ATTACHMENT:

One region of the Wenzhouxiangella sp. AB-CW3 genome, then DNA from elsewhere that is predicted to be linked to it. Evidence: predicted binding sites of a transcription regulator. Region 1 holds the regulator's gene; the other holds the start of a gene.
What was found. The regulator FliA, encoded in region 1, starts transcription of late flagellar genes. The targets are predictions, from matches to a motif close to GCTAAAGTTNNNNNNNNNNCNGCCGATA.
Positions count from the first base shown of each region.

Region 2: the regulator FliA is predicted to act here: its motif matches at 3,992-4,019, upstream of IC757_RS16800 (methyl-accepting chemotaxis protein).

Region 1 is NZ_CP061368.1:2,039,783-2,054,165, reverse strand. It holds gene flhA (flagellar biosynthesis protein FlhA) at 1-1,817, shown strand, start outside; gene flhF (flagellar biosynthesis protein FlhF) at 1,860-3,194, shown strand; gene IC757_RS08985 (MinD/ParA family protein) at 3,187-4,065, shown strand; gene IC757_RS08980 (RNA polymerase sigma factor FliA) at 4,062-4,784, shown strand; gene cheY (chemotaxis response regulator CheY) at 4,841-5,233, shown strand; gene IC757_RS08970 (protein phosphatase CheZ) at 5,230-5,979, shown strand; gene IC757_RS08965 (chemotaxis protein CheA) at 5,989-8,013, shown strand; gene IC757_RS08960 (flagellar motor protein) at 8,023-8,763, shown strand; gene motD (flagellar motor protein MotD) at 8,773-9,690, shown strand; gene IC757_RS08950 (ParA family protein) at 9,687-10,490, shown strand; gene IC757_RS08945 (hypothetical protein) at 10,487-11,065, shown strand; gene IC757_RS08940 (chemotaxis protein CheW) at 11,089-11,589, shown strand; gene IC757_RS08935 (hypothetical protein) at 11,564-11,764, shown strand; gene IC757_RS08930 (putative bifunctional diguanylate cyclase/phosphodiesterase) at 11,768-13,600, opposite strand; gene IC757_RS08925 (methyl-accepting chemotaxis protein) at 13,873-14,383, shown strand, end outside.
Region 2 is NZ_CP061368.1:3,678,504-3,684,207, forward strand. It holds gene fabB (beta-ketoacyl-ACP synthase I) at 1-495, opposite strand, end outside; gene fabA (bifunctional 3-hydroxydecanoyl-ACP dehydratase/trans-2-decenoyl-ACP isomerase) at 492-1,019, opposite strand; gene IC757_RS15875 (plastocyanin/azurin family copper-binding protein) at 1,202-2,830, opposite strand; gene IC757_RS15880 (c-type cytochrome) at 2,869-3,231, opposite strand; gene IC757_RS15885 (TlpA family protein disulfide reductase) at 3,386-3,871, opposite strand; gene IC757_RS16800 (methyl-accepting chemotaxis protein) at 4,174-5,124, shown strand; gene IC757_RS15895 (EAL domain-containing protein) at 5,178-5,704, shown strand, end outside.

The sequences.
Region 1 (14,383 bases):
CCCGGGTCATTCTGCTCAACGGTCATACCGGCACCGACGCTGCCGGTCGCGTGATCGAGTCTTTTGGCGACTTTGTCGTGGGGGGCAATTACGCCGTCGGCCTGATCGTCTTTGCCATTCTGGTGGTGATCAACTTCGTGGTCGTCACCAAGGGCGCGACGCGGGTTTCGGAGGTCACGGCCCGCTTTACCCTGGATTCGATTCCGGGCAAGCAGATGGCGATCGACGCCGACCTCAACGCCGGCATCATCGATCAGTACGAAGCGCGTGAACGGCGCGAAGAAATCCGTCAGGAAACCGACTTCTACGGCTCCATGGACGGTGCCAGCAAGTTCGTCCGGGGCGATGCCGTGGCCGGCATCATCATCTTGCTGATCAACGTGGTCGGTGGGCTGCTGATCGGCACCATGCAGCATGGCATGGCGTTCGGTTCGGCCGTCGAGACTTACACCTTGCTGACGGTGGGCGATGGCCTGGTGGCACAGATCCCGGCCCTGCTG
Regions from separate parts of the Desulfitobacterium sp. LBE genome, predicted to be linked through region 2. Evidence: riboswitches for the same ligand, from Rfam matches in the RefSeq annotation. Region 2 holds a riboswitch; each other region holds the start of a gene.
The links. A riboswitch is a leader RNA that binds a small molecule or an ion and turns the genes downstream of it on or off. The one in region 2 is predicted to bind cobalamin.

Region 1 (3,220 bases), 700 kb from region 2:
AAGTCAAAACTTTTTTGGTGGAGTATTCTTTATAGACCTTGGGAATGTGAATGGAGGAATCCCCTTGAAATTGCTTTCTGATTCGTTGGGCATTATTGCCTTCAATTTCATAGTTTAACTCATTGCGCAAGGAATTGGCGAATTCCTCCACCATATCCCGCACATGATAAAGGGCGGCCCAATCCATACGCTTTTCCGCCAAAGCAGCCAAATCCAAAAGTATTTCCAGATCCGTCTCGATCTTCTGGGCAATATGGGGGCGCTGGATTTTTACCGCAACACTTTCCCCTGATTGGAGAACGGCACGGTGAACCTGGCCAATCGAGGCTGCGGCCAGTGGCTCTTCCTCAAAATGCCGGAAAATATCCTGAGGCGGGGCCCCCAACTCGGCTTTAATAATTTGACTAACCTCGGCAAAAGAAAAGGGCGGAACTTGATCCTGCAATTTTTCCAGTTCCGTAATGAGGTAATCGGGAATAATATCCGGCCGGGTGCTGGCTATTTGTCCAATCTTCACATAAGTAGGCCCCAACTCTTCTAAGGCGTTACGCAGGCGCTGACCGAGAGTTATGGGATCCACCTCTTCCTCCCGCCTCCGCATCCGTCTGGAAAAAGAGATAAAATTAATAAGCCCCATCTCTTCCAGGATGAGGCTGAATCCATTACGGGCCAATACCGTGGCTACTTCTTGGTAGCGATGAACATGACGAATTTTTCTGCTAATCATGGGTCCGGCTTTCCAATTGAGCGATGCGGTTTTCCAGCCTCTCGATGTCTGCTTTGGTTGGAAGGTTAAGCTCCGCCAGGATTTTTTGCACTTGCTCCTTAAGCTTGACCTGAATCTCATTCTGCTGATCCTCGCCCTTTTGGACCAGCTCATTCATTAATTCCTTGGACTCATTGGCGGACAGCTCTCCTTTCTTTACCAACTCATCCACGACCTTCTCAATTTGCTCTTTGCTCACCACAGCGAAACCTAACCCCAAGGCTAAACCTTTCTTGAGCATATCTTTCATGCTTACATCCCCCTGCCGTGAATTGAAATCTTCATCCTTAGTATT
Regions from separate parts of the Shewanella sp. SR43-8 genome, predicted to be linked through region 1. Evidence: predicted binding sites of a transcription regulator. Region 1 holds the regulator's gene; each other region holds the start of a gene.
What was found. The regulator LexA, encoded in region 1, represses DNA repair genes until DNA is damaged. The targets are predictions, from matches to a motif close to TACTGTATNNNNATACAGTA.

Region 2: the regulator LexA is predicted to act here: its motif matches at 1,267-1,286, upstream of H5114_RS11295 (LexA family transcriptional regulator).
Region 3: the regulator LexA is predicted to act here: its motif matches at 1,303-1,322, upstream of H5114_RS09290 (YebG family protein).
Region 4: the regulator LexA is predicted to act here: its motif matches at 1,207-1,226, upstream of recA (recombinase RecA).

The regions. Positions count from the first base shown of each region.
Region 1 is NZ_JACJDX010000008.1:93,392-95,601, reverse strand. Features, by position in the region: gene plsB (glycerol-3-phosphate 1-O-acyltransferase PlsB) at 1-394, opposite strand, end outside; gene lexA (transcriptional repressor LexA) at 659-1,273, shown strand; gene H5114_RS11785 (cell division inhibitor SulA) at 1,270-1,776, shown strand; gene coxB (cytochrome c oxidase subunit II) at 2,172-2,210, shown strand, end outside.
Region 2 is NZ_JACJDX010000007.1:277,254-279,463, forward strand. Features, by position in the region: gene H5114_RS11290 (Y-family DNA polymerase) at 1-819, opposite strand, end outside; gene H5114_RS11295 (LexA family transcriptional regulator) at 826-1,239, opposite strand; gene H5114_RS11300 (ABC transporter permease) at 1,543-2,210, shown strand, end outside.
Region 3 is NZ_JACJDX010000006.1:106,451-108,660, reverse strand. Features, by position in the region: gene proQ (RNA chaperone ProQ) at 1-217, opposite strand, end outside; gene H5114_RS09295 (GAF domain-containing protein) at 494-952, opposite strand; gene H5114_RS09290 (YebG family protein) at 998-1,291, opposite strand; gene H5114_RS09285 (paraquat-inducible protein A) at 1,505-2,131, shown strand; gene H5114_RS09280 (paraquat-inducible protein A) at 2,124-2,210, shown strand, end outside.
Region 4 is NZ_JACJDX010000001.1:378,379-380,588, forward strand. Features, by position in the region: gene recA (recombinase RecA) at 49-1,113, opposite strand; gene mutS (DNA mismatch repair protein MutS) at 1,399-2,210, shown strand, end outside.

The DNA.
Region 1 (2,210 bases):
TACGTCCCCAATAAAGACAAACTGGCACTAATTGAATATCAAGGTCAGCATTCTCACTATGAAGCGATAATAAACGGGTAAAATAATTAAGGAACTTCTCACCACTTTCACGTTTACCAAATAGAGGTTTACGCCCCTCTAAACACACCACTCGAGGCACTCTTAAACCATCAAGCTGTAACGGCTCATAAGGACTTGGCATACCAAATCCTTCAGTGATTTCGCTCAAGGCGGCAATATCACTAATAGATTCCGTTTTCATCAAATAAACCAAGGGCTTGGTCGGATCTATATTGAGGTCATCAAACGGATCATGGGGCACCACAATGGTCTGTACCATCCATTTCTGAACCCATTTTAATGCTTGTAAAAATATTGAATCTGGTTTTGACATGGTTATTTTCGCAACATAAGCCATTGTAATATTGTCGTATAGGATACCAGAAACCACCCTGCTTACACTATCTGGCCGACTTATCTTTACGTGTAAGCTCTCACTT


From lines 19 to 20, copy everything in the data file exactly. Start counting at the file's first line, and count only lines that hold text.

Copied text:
The regions. Positions count from the first base shown of each region.
Region 1 is NZ_JACJDX010000008.1:93,392-95,601, reverse strand. Features, by position in the region: gene plsB (glycerol-3-phosphate 1-O-acyltransferase PlsB) at 1-394, opposite strand, end outside; gene lexA (transcriptional repressor LexA) at 659-1,273, shown strand; gene H5114_RS11785 (cell division inhibitor SulA) at 1,270-1,776, shown strand; gene coxB (cytochrome c oxidase subunit II) at 2,172-2,210, shown strand, end outside.